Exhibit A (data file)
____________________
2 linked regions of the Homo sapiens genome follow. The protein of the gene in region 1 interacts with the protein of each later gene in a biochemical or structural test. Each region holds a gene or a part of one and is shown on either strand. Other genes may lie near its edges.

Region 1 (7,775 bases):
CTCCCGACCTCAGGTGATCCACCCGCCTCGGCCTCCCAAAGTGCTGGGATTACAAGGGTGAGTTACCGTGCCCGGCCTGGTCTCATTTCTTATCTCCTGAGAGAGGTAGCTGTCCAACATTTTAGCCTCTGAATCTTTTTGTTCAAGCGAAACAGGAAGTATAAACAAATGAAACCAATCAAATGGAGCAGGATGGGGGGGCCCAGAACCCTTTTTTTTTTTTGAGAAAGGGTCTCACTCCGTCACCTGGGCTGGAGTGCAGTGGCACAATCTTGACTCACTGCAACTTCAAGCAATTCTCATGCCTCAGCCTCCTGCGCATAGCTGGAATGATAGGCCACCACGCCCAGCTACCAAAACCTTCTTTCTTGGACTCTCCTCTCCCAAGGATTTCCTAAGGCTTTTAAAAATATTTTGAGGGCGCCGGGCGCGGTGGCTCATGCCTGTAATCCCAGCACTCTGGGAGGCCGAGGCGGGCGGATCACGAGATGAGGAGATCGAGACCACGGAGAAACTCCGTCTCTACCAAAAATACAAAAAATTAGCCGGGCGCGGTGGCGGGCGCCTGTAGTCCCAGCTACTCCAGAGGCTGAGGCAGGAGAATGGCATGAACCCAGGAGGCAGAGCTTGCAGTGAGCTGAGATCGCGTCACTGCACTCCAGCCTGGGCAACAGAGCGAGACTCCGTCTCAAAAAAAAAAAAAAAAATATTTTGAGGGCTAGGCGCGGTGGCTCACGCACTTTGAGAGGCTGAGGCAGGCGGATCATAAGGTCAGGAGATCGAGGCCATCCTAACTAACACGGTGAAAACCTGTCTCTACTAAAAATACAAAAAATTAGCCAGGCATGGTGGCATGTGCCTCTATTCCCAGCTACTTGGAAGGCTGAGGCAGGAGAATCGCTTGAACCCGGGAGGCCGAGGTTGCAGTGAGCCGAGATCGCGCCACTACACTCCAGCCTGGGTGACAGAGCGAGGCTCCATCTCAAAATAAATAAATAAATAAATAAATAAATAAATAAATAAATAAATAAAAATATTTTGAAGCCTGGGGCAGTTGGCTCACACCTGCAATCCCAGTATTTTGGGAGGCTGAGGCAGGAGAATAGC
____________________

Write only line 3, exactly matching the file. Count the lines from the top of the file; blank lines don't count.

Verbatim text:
CTCCCGACCTCAGGTGATCCACCCGCCTCGGCCTCCCAAAGTGCTGGGATTACAAGGGTGAGTTACCGTGCCCGGCCTGGTCTCATTTCTTATCTCCTGAGAGAGGTAGCTGTCCAACATTTTAGCCTCTGAATCTTTTTGTTCAAGCGAAACAGGAAGTATAAACAAATGAAACCAATCAAATGGAGCAGGATGGGGGGGCCCAGAACCCTTTTTTTTTTTTGAGAAAGGGTCTCACTCCGTCACCTGGGCTGGAGTGCAGTGGCACAATCTTGACTCACTGCAACTTCAAGCAATTCTCATGCCTCAGCCTCCTGCGCATAGCTGGAATGATAGGCCACCACGCCCAGCTACCAAAACCTTCTTTCTTGGACTCTCCTCTCCCAAGGATTTCCTAAGGCTTTTAAAAATATTTTGAGGGCGCCGGGCGCGGTGGCTCATGCCTGTAATCCCAGCACTCTGGGAGGCCGAGGCGGGCGGATCACGAGATGAGGAGATCGAGACCACGGAGAAACTCCGTCTCTACCAAAAATACAAAAAATTAGCCGGGCGCGGTGGCGGGCGCCTGTAGTCCCAGCTACTCCAGAGGCTGAGGCAGGAGAATGGCATGAACCCAGGAGGCAGAGCTTGCAGTGAGCTGAGATCGCGTCACTGCACTCCAGCCTGGGCAACAGAGCGAGACTCCGTCTCAAAAAAAAAAAAAAAAATATTTTGAGGGCTAGGCGCGGTGGCTCACGCACTTTGAGAGGCTGAGGCAGGCGGATCATAAGGTCAGGAGATCGAGGCCATCCTAACTAACACGGTGAAAACCTGTCTCTACTAAAAATACAAAAAATTAGCCAGGCATGGTGGCATGTGCCTCTATTCCCAGCTACTTGGAAGGCTGAGGCAGGAGAATCGCTTGAACCCGGGAGGCCGAGGTTGCAGTGAGCCGAGATCGCGCCACTACACTCCAGCCTGGGTGACAGAGCGAGGCTCCATCTCAAAATAAATAAATAAATAAATAAATAAATAAATAAATAAATAAATAAAAATATTTTGAAGCCTGGGGCAGTTGGCTCACACCTGCAATCCCAGTATTTTGGGAGGCTGAGGCAGGAGAATAGC